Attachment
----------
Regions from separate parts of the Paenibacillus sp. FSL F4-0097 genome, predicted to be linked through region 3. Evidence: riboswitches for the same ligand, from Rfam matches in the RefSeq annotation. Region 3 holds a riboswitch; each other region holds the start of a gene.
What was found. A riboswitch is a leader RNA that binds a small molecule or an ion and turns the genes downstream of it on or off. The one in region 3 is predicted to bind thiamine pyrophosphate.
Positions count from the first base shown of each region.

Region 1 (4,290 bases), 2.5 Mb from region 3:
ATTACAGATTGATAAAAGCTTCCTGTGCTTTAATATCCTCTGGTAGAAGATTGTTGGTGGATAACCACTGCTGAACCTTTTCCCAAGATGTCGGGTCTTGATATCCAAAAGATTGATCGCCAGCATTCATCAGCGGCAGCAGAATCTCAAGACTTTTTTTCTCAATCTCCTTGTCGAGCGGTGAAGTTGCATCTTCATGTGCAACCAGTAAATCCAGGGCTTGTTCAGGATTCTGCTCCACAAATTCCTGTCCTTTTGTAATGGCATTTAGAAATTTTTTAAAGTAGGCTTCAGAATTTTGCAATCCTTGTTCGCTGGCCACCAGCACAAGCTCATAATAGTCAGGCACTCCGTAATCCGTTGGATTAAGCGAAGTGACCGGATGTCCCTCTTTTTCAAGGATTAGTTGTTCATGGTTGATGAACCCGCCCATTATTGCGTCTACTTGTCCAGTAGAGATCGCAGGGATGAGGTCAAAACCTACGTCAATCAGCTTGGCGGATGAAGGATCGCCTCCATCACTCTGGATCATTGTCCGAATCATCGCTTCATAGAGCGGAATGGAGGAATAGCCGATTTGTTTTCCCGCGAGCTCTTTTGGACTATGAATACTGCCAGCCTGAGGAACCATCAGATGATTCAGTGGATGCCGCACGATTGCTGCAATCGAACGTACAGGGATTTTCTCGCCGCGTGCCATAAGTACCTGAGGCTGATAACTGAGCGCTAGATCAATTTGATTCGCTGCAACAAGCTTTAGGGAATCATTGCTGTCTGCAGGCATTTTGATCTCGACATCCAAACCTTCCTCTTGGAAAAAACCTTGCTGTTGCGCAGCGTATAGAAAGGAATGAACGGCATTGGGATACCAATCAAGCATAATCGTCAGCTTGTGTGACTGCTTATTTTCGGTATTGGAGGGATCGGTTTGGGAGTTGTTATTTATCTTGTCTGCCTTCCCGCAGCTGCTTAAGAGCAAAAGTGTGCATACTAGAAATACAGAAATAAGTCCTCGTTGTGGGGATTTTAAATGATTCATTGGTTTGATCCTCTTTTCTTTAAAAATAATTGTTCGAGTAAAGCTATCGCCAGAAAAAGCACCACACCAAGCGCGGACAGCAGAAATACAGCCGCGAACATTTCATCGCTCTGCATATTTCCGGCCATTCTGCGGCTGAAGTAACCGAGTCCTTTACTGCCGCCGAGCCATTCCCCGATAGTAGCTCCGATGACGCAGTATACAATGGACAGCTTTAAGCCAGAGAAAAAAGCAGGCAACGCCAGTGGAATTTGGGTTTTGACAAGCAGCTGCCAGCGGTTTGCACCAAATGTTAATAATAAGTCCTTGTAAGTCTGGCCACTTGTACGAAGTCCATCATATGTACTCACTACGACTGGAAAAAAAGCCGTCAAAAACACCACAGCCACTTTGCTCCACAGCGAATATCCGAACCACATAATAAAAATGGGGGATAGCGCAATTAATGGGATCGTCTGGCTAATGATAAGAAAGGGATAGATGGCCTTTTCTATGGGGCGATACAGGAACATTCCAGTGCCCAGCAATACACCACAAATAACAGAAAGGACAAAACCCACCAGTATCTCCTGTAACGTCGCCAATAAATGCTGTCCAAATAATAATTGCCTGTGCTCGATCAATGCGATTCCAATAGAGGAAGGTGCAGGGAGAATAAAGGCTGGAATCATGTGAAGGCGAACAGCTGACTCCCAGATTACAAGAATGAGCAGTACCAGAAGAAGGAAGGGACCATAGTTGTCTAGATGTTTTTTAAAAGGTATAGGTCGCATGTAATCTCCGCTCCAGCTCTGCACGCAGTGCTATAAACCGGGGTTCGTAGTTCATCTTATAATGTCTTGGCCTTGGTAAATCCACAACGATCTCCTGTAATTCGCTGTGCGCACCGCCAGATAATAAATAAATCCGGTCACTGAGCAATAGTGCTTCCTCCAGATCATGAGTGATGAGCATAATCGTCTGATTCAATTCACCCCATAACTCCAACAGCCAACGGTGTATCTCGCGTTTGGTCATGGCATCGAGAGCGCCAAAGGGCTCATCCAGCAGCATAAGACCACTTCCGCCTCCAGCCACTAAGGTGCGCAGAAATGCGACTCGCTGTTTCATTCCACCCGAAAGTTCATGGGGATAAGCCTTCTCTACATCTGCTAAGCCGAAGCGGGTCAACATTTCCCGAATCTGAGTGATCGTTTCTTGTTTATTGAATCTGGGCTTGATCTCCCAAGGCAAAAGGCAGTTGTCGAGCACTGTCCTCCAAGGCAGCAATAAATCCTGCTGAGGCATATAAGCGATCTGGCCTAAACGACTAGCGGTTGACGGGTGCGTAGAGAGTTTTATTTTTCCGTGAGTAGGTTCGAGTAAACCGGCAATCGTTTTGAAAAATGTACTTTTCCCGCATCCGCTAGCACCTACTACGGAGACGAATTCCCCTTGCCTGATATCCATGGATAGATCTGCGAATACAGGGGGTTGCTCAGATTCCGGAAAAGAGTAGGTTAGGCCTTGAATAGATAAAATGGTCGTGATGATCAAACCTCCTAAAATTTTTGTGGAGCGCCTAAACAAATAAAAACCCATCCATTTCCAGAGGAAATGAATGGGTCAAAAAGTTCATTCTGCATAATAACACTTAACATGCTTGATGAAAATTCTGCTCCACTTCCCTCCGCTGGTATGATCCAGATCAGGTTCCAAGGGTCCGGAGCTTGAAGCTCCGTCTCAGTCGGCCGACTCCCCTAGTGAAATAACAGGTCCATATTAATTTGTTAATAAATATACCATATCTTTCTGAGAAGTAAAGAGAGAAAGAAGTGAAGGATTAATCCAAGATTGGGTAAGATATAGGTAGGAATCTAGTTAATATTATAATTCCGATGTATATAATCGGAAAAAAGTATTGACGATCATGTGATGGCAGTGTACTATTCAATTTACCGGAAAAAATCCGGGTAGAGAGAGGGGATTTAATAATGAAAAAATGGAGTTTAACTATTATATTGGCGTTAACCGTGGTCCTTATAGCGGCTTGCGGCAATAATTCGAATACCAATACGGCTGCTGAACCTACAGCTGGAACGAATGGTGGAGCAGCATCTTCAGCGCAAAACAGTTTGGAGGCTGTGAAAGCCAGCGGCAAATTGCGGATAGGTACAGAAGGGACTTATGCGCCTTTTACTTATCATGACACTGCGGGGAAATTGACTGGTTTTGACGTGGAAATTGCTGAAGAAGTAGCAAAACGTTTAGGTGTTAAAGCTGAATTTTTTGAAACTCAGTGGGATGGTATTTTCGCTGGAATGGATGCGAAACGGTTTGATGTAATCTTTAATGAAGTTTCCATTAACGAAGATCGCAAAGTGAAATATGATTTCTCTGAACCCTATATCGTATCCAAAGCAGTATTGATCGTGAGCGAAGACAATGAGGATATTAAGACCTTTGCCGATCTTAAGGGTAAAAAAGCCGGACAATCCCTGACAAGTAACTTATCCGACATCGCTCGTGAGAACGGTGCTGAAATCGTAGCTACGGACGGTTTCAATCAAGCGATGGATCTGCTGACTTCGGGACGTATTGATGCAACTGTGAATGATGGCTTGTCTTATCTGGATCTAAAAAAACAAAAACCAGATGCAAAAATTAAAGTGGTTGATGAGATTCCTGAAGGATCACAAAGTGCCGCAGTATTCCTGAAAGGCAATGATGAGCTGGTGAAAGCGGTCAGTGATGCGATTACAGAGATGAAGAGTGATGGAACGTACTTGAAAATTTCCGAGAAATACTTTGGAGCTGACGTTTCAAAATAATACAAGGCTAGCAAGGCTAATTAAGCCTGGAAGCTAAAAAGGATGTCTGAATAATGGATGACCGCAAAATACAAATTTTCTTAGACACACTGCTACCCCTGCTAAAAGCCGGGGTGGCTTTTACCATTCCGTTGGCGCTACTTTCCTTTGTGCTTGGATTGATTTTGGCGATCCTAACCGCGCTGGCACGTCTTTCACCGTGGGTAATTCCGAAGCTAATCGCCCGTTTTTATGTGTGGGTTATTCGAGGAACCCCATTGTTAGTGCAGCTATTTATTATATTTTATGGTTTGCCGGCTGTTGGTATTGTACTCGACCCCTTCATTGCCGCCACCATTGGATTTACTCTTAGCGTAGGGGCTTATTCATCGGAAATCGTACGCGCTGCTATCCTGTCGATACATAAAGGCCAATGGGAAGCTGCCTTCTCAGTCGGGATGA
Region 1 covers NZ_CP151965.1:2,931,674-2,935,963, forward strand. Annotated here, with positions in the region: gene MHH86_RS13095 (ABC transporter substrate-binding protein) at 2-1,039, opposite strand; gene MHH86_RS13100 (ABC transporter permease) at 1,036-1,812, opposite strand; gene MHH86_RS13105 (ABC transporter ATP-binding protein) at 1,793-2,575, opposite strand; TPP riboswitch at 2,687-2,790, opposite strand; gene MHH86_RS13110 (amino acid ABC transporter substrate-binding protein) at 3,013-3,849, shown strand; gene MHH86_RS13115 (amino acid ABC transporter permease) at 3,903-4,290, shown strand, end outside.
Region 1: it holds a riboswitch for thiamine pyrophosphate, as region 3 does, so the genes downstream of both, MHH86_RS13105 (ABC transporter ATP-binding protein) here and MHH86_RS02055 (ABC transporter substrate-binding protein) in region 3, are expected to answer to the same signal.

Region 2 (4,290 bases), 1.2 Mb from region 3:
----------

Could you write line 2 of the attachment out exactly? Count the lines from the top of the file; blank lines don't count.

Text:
What was found. A riboswitch is a leader RNA that binds a small molecule or an ion and turns the genes downstream of it on or off. The one in region 3 is predicted to bind thiamine pyrophosphate.